Frederick R. Burton, “Spencer and Proudhon” (1892)

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Spencer and Proudhon.

To the Editor of Liberty:

About a year ago I enjoyed the highly esteemed privilege of a conversation with Mr. Herbert Spencer. That the distinguished philosopher did the lion’s share of the talking was natural and satisfactory. It was evident that he had prepared himself in some measure for the meeting, for he discoursed fluently on three or four topics without so much as a pause for questions. I was pleased to discover from this slight personal contact what I had gathered from so much study of his writings as I had made—i.e., that he was at heart an individualist, warmly jealous of the individual’s welfare and hostile to (supposably) all forms of tyranny. It was not difficult, therefore, when his discourse had spent itself somewhat, to draw out explicit expressions upon special points that interested me more than others. It was gratifying, for instance, to learn that Mr. Spencer was keenly alive to the socialistic tendencies of contemporary legislation the world over; that he predicted that complete State Socialism would stamp the next great era in the world’s history; and that State Socialism would surely collapse under its own weight of insupportable-tyranny.

This was all intensely interesting to me, but I have no intention of expatiating on it here. The general conversation may serve as a fitting prelude to what came at last, and which I will report as accurately as possible and without comment.

Up to this point Mr. Spencer had said nothing that conflicted in the least with the doctrines of Proudhon—that is, as I understood them. In my ignorance it seemed to me that these two great philosophers would prove to be in substantial accord throughout, in spite, perhaps, of divergences in detail; and that if there was any apparent conflict between their respective systems, such conflict must be due to misapprehension on the part of one or the other thinker as to what his comtemporary had set forth. In order to test this point, I ventured to ask Mr. Spencer how he rated Proudhon. There was an expression of surprise, I may almost say contempt, upon the Englishman’s strong features, as he answered emphatically:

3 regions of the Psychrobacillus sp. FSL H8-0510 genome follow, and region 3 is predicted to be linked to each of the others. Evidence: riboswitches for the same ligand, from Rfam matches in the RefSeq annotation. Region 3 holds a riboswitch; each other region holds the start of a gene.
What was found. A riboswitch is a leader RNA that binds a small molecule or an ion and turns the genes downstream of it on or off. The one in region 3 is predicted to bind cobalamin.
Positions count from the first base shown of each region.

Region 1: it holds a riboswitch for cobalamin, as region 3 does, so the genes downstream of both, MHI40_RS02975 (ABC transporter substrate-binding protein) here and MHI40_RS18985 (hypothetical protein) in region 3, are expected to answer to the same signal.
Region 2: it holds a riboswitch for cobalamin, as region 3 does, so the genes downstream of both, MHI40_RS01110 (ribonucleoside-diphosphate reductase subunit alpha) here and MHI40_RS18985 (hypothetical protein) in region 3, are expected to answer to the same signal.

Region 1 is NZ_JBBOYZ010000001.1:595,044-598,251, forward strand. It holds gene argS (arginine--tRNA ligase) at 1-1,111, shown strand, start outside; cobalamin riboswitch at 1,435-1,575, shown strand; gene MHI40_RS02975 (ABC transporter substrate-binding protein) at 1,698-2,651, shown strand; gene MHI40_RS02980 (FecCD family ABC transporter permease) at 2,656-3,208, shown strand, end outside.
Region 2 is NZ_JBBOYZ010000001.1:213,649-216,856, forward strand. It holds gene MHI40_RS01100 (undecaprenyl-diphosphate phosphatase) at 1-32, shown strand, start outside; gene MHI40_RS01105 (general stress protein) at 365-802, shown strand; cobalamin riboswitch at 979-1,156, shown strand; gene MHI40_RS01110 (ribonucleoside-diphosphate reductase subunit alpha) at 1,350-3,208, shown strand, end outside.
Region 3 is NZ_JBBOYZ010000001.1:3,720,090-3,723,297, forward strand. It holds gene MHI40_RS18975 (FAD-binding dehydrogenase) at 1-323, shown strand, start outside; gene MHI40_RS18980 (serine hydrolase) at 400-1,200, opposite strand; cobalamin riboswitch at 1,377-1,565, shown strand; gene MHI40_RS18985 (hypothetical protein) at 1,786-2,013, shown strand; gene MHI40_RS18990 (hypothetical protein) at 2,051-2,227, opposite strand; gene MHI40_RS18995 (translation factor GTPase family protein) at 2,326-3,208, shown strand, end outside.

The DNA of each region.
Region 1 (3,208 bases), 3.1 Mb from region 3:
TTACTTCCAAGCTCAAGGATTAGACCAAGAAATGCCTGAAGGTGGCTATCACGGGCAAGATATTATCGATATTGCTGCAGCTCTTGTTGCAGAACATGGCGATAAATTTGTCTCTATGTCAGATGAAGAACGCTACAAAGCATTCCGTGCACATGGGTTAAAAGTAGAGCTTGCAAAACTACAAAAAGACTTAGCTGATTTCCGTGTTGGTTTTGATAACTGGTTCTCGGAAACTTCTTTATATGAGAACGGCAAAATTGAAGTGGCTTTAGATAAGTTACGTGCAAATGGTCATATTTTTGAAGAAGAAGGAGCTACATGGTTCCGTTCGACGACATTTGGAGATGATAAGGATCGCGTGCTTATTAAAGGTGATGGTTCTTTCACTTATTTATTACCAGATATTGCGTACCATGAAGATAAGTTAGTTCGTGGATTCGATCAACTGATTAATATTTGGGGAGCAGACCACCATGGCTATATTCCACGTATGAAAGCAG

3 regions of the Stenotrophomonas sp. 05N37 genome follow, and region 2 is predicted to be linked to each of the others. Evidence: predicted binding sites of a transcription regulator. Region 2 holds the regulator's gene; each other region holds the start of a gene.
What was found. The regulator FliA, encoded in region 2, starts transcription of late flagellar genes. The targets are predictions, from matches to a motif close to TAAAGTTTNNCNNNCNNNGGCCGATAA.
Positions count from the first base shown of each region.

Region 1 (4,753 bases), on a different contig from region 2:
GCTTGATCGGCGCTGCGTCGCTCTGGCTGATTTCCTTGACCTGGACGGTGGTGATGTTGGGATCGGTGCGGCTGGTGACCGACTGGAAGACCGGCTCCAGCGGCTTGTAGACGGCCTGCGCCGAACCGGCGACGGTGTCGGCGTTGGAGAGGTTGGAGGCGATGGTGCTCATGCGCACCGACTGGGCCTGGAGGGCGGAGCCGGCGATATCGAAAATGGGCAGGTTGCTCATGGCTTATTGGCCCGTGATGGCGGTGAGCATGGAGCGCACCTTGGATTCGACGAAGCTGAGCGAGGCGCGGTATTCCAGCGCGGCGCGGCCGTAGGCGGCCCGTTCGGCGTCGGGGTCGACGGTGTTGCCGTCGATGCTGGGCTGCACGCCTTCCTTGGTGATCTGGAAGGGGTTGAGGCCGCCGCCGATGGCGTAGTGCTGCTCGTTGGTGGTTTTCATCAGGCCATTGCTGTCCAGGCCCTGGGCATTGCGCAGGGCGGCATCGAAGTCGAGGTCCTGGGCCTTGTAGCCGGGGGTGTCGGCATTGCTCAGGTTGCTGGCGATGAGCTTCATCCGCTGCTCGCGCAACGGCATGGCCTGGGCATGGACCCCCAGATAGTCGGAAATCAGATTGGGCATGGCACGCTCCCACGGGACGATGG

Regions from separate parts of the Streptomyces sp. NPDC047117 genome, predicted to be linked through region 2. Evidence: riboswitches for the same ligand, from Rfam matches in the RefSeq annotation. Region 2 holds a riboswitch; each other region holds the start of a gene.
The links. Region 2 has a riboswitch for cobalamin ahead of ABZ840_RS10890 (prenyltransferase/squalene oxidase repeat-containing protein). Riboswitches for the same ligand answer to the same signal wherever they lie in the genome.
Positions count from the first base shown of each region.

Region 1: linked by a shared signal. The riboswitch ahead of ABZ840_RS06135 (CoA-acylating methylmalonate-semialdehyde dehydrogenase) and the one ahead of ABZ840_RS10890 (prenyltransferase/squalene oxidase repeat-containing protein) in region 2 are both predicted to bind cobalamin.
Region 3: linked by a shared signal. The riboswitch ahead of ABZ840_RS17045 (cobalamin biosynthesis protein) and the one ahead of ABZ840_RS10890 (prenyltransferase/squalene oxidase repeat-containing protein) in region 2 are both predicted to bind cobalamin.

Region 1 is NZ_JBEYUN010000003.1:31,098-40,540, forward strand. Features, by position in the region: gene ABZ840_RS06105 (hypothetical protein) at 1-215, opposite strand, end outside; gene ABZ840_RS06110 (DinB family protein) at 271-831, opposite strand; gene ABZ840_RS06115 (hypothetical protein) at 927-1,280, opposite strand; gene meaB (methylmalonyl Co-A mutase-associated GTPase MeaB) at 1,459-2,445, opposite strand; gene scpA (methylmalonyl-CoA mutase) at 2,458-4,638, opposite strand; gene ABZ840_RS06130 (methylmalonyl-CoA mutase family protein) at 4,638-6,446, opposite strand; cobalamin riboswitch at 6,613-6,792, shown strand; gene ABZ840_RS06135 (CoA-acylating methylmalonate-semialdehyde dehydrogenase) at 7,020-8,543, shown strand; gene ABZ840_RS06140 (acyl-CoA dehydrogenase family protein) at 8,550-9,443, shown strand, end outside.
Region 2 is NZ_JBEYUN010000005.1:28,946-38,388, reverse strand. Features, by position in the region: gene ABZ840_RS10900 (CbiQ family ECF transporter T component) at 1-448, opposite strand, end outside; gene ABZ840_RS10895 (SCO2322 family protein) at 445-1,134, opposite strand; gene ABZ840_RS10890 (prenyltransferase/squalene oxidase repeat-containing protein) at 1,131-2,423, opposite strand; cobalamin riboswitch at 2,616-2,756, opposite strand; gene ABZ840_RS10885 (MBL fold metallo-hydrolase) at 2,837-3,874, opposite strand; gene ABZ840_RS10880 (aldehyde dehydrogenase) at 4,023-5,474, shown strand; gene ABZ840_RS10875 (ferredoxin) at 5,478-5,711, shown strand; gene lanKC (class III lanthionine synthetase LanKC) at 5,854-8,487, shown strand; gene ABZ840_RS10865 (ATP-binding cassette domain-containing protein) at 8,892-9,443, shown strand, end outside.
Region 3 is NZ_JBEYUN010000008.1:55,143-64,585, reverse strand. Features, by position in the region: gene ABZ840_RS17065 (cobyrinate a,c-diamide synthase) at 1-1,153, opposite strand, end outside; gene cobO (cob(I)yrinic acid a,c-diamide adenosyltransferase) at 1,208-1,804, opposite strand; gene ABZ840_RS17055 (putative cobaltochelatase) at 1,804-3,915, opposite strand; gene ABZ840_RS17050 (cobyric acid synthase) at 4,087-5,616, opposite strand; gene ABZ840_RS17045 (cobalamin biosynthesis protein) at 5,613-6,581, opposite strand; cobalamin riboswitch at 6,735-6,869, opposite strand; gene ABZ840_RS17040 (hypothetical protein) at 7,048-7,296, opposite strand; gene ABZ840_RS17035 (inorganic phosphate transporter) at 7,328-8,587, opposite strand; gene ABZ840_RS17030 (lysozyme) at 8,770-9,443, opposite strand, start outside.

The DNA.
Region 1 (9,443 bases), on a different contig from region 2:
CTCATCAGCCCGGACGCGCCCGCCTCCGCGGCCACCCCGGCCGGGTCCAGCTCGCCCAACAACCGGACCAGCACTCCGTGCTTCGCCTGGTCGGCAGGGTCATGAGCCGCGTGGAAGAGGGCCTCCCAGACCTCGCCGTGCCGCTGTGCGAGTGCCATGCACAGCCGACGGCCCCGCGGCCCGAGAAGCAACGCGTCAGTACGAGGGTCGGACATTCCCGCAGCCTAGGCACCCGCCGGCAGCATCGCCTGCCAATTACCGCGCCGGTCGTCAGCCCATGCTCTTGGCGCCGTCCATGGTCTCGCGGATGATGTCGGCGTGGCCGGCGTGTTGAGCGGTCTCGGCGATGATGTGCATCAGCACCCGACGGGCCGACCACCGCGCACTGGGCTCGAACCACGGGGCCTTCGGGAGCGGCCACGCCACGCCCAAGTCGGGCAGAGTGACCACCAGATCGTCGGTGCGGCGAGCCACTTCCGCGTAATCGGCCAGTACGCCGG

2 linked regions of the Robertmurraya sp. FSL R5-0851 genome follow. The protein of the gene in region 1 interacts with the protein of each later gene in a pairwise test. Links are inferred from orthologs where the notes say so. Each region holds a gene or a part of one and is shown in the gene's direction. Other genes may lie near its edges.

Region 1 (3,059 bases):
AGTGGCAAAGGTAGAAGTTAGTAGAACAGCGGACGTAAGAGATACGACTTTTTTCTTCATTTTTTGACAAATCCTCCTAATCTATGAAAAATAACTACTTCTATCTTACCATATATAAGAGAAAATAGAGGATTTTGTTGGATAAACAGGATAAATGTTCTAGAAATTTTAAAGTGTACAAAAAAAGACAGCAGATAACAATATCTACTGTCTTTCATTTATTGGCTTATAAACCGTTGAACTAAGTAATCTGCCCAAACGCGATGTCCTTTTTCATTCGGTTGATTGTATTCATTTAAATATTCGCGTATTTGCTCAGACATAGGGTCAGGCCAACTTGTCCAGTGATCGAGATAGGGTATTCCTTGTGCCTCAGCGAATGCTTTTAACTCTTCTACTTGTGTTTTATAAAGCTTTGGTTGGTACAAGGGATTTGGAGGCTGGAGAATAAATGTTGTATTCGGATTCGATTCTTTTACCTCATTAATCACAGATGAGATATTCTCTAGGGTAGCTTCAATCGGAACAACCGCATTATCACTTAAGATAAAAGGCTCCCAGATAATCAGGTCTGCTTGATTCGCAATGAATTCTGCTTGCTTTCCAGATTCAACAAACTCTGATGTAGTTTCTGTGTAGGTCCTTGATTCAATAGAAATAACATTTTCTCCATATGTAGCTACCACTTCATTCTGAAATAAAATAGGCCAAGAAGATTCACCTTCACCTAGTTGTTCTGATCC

“I have never read Proudhon.”

I was taken completely aback at this, so much so that I rushed in with perhaps a fatuity that an angel would not emulate, and expressed my own astonishment at the situation. Never mind what I said; Mr. Spencer’s next remark was:

“Why should anybody suppose that I would read Proudhon?”

My reply was substantially as follows:

“There are a good many of us in America who have become greatly interested in Proudhon’s views. All of us who have studied him have without exception, I think, kept pretty well informed as to your philosophy; and I must say that this comparative study, however cursory it may have been, has shown us that in very many fundamental matters you and Proudhon are in agreement. Further than this, we find in your works some of our strongest arguments for our support of Proudhon.”

It was Mr. Spencer’s turn to be taken aback.

“I am utterly astounded,” he exclaimed, “that anybody in the world could find a line in my writings that should seem to lend any color of credit to Proudhon’s doctrines. I cannot imagine what I can have said that could be so interpreted.”

I insinuated as gently as possible that perhaps a little comparative study would disclose the extraordinary similarities.

“No.” said Mr. Spencer emphatically. “I have never had anything to do with Proudhon, and I never shall. The only thing of his I ever read was his enunciation that ‘property is robbery,’ and that was quite enough for me. I can never tolerate any philosophy that fails to recognize the right of property.”

I was tempted to pursue the matter further, not, of course, in the way of argument, but to suggest the one vital thought induced by Mr. Spencer’s attitude-that it was disappointing to find a great philosopher so unphilosophical in his methods that he would reject a complete system upon a single utterance without even taking the pains to verify the utterance or understand its terms, to say nothing of investigating the chain of reasoning at the back of so impressive a statement; but for obvious reasons I held my peace. I may add that I have not quite recovered from my astonishment, and I sometimes wonder if Mr. Spencer has.


Frederick R. Burton, “Spencer and Proudhon,” Liberty 8 no. 37 (April 30, 1892): 1.


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